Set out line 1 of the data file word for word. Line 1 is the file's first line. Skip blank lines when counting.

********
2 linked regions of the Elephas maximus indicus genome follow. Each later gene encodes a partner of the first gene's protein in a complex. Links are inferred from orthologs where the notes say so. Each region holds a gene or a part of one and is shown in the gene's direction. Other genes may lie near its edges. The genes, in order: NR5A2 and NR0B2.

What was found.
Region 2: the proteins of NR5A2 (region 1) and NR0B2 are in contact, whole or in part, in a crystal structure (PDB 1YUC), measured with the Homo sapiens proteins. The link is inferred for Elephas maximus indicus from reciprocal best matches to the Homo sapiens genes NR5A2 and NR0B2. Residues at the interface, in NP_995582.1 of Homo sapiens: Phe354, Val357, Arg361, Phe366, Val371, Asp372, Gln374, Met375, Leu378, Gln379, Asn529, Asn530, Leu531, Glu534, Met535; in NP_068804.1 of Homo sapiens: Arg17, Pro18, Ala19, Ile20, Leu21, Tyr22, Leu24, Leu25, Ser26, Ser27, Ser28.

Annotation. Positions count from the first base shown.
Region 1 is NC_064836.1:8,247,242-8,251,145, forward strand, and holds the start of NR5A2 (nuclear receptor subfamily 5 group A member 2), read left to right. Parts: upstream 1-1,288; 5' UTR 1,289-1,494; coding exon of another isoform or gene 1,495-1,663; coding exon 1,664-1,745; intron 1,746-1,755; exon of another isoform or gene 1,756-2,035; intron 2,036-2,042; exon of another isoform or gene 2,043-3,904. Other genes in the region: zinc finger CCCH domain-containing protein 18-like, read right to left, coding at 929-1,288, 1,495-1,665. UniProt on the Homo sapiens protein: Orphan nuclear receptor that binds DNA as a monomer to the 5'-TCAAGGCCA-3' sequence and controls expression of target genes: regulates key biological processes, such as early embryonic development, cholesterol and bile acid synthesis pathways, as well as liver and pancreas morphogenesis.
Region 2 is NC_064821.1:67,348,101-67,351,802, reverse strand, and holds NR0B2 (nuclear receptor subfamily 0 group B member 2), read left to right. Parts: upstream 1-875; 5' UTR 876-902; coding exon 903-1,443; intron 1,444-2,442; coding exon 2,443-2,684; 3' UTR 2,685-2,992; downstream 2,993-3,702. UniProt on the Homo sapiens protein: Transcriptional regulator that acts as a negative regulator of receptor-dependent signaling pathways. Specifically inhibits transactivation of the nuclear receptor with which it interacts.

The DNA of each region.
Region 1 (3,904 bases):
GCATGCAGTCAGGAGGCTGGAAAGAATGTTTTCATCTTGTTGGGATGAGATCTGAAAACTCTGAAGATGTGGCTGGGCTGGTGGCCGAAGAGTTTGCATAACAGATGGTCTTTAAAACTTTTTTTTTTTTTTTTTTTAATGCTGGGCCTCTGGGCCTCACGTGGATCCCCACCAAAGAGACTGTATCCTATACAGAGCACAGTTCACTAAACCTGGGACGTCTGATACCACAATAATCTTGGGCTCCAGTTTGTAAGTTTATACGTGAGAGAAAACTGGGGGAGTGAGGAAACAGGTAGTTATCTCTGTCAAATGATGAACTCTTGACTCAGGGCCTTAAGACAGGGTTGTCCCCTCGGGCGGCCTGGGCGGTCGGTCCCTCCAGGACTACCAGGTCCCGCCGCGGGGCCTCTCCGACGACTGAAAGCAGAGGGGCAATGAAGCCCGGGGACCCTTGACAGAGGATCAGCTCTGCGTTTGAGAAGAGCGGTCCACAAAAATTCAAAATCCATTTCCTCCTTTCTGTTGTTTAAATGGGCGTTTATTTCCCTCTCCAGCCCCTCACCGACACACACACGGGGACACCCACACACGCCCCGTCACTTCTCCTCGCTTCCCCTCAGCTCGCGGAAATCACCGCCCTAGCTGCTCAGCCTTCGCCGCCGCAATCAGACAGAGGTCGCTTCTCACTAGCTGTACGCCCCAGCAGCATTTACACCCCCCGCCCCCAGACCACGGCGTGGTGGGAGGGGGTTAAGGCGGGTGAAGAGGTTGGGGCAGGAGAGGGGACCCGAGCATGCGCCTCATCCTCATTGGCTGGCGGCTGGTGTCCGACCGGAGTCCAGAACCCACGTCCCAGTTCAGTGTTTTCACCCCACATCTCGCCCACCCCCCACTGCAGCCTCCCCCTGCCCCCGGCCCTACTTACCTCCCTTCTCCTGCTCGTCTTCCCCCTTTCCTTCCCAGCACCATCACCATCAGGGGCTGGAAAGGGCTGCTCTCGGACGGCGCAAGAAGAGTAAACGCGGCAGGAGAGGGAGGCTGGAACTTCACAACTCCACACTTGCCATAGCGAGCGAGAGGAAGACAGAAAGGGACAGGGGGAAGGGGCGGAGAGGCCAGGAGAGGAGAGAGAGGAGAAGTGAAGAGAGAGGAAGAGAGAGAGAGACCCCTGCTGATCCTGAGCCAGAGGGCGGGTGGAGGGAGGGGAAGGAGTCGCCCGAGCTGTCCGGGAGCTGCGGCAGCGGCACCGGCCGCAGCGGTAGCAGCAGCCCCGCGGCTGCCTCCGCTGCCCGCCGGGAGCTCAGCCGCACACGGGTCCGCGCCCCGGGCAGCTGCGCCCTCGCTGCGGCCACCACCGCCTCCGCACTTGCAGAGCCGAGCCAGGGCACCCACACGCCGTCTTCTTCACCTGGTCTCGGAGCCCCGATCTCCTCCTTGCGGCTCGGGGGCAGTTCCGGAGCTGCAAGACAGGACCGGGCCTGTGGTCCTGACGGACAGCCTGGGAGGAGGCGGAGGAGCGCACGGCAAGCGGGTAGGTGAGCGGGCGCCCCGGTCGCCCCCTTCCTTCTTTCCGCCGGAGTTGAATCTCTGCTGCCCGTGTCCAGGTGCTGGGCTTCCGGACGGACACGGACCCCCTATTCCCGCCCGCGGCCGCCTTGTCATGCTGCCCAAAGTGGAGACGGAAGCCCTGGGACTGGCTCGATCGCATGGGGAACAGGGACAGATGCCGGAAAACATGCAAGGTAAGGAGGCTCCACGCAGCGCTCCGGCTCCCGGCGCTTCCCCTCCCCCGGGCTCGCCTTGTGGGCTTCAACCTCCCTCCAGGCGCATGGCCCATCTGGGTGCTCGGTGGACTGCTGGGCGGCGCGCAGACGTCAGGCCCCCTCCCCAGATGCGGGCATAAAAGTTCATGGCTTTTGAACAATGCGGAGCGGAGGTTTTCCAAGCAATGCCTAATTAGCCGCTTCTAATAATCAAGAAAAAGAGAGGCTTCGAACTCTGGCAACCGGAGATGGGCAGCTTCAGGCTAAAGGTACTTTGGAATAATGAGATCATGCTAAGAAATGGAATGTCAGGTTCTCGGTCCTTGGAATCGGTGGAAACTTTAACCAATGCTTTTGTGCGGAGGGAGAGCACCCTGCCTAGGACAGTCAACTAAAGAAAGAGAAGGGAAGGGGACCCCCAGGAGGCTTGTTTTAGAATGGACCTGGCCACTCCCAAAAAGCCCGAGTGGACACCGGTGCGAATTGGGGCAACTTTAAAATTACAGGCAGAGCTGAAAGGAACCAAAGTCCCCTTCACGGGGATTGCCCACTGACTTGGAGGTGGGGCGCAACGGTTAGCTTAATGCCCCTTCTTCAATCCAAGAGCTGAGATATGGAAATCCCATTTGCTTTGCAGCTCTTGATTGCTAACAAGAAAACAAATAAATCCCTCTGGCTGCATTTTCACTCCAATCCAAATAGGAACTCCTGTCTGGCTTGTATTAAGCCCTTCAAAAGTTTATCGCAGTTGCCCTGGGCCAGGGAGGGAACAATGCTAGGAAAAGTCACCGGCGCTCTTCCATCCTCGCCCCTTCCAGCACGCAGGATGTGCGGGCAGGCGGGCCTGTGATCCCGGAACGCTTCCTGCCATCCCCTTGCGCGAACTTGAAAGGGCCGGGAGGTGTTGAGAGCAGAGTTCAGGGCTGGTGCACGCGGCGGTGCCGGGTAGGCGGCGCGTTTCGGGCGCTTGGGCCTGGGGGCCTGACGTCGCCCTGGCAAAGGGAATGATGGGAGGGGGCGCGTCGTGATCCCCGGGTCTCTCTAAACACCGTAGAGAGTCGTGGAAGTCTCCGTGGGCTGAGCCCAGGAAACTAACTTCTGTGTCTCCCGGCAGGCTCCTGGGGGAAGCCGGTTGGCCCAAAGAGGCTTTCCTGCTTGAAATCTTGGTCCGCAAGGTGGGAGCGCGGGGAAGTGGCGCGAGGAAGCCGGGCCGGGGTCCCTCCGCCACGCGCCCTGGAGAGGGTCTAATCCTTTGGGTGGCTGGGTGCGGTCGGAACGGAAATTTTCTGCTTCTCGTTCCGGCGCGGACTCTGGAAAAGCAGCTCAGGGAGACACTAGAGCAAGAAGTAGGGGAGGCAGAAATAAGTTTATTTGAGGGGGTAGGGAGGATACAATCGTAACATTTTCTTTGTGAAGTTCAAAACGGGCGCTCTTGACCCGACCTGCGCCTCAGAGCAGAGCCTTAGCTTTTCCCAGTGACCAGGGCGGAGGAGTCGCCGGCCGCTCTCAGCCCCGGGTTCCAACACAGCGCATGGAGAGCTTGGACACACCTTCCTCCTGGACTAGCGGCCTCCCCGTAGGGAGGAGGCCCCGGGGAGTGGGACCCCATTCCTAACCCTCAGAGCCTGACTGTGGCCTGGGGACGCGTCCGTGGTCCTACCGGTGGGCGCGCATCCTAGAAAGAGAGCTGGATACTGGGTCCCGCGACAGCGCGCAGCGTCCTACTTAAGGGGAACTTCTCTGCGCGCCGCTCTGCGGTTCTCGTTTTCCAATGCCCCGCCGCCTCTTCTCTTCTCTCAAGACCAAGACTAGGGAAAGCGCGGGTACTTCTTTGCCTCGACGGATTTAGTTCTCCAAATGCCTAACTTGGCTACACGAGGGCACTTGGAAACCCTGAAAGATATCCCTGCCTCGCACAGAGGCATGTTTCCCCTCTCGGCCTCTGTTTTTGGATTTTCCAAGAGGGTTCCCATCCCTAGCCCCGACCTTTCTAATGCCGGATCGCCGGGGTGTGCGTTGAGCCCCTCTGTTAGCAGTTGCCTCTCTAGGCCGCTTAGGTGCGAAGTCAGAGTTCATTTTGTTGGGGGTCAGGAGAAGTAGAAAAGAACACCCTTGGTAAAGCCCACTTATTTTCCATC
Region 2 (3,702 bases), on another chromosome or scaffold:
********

2 linked regions of the Elephas maximus indicus genome follow. Each later gene encodes a partner of the first gene's protein in a complex. Links are inferred from orthologs where the notes say so. Each region holds a gene or a part of one and is shown in the gene's direction. Other genes may lie near its edges. The genes, in order: NR5A2 and NR0B2.